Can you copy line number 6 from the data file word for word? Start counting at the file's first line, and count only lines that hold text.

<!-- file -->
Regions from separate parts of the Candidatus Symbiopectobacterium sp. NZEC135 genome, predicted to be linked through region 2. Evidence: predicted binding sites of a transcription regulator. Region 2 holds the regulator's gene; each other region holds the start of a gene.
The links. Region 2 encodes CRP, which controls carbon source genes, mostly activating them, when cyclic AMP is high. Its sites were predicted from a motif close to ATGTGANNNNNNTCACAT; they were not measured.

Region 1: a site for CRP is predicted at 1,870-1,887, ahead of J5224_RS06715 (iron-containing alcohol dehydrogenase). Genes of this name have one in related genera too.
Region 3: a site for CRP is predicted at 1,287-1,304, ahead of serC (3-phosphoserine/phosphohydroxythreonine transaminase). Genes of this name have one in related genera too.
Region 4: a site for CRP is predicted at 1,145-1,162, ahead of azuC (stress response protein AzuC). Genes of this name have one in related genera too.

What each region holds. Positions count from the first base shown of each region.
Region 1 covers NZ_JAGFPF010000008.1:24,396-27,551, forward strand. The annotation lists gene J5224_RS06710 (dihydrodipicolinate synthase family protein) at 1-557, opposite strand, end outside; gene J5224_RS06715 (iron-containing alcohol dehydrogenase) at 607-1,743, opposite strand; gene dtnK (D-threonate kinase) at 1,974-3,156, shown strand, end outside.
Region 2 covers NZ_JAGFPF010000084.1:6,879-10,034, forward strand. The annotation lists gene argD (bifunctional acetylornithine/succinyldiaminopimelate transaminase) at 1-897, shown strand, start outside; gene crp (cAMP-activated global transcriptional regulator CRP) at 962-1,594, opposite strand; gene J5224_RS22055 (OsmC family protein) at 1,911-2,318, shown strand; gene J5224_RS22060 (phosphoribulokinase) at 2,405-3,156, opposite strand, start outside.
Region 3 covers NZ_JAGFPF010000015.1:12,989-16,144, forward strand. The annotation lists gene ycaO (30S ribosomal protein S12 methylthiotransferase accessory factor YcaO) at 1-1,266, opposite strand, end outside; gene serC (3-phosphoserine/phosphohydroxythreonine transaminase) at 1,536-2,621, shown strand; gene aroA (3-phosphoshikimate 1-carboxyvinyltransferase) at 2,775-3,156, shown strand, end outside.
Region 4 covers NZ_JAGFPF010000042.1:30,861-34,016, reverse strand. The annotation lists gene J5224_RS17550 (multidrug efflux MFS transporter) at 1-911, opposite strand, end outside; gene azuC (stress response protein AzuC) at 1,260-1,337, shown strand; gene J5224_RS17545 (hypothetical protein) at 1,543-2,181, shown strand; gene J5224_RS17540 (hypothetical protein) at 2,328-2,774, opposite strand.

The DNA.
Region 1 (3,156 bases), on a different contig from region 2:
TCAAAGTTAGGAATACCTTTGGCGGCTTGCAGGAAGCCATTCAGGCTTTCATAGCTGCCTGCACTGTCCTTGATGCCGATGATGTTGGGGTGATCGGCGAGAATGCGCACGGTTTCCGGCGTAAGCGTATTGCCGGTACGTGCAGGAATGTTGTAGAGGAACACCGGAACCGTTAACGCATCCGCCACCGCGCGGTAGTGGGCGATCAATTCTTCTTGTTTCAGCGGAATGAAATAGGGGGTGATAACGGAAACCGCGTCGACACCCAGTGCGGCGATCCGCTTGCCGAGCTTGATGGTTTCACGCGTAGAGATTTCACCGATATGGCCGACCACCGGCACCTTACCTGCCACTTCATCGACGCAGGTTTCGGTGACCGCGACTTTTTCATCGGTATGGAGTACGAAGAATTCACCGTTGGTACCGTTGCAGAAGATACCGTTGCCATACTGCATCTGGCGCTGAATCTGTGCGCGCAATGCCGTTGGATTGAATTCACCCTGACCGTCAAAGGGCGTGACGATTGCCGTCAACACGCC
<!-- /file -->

What each region holds. Positions count from the first base shown of each region.